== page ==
Advanced cloud storage services
Cloud computing has emerged as an innovative approach to provide computing services. It offers numerous advantages such as fast deployment, lower costs, pay for use, rapid elasticity, scalability, ubiquitous network access, and greater resiliency. One of the primary uses of cloud computing is for data storage. Cloud storage is a model of networked online storage and can store data on multiple third-party servers. Cloud storage is an evolution of traditional hosted storage technology (FTP, WebDAV, NFS/CIFS) that involves more sophisticated APIs, namespaces, file or data location virtualization, and management tools. Wu et al. (2010) identified several benefits of using cloud storage such as ease of management, cost effectiveness, lower impact outages and upgrades, and simplified planning. So, cloud storage is convenient and offers more flexibility.
According to Borgmann et al. (2012), most cloud storage providers offer two types of services:
Basic cloud storage services: they are services mainly offer virtual online disk space that can be used as a normal hard drive for storing all types of data. Users cannot access these services directly. In fact, they are embedded into custom software using application programming interfaces (API). Examples of such basic cloud storage services are Amazon S3 and Google Cloud Storage.
Advanced cloud storage services: these services not only use basic cloud storage services for the actual storage of data but also they provide interfaces such as client or web applications which significantly simplify the use of the service for the customer. Many services may also provide an easy to use API to allow integration of the service’s capabilities into third-party software. An example of advanced cloud storage services is Dropbox.
The number of cloud storage providers has increased dramatically over the last couple of years so choosing the best one is a tough decision. In fact, trust, reliability, security, ease of use, cost and their support are the most important factors in choosing the best cloud storage provider. One of the crucial factors should be considered before choosing a cloud storage provider is the level of security offered by a cloud storage provider and the reputation that comes along with it. In other words, it is crucial for the cloud storage to be equipped with storage security solutions so that the whole cloud storage system is reliable and trustworthy. Unfortunately, majority of cloud storage systems do not provide security guarantees in their Service Level Agreements (SLAs). Lack of security support can be a main obstacle for the adoption of cloud services.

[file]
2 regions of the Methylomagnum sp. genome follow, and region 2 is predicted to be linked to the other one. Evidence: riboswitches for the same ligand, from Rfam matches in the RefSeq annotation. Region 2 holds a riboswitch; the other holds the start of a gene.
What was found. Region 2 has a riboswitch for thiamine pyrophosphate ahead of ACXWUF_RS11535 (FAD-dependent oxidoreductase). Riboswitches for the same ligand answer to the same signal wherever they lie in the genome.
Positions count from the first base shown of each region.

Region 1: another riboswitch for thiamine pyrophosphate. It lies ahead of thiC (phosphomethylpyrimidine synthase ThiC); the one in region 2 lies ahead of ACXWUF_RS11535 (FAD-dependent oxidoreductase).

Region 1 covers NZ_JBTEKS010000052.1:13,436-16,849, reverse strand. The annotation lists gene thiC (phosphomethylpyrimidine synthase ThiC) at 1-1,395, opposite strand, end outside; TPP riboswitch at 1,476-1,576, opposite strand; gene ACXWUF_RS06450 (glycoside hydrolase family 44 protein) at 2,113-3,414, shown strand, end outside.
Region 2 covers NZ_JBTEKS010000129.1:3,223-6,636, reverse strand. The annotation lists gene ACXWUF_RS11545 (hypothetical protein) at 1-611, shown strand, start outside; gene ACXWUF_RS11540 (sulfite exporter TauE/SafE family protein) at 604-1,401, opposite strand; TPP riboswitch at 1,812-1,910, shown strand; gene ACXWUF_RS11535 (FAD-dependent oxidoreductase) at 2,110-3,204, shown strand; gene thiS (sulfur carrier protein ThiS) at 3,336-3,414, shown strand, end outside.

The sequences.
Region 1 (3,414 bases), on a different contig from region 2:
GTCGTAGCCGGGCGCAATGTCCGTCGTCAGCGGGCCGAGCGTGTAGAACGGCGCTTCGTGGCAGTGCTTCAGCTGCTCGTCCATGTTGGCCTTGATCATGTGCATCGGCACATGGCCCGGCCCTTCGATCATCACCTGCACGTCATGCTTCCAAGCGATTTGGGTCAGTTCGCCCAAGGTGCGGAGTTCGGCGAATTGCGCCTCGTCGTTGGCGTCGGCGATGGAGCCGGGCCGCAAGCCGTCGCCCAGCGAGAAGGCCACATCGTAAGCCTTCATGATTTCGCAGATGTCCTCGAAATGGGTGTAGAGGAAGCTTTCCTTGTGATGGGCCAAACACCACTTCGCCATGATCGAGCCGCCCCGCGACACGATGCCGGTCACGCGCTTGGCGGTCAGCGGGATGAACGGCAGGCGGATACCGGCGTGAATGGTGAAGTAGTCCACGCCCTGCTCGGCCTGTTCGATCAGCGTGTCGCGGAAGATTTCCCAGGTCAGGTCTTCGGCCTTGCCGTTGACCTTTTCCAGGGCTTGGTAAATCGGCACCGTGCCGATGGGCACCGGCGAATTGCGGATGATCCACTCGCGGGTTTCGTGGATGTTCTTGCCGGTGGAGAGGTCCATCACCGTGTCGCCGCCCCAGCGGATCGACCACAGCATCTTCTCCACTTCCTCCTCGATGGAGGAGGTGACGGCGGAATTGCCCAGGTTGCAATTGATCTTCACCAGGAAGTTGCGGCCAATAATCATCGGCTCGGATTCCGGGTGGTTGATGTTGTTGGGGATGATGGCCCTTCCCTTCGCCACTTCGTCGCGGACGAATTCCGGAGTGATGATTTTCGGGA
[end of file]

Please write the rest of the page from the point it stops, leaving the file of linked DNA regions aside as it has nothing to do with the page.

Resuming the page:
Cloud storage security should possess four desirable security properties: confidentiality, integrity, write-serializability, and read freshness (denoted by C, I, W, F). In fact, confidentiality is achieved by encryption, data integrity is protected using message digests, non-reputation is supported by signed message-digests, freshness is achieved by periodic audit, and write-serializability is guaranteed by chain hash.
Many scholars believe that although database and document encryption can be efficient way to improve security, encryption often results in a serious server slowdown. Hence, many companies such as SK Telecom, a leading mobile telecommunication company in South Korea, have adopted another technique, anonymization, to increase the security of data in the public cloud. In fact, data anonymization is the process of changing data so that it can be processed in a useful way, while preventing that data from being linked to individual identities of people, objects, or organizations. So, data anonymization can be an effective way to protect sensitive data.
By Mojgan Afshari
Mojgan Afshari is a senior lecturer in the Department of Educational Management, Planning and Policy at the University of Malaya. She earned a Bachelor of Science in Industrial Applied Chemistry from Tehran, Iran. Then, she completed her Master’s degree in Educational Administration. After living in Malaysia for a few years, she pursued her PhD in Educational Administration with a focus on ICT use in education from the University Putra Malaysia.She currently teaches courses in managing change and creativity and statistics in education at the graduate level. Her research areas include teaching and learning with ICT, school technology leadership, Educational leadership, and creativity. She is a member of several professional associations and editor of the Journal of Education. She has written or co-authored articles in the following journals: Journal of Technology, Pedagogy and Education, The Turkish Online Journal of Educational Technology, International Journal of Education and Information Technologies, International Journal of Instruction, International Journal of Learning, European Journal of Social Sciences, Asia Pacific Journal of Cancer Prevention, Life Science Journal, Australian Journal of Basic and Applied Sciences, Scientific Research and Essays.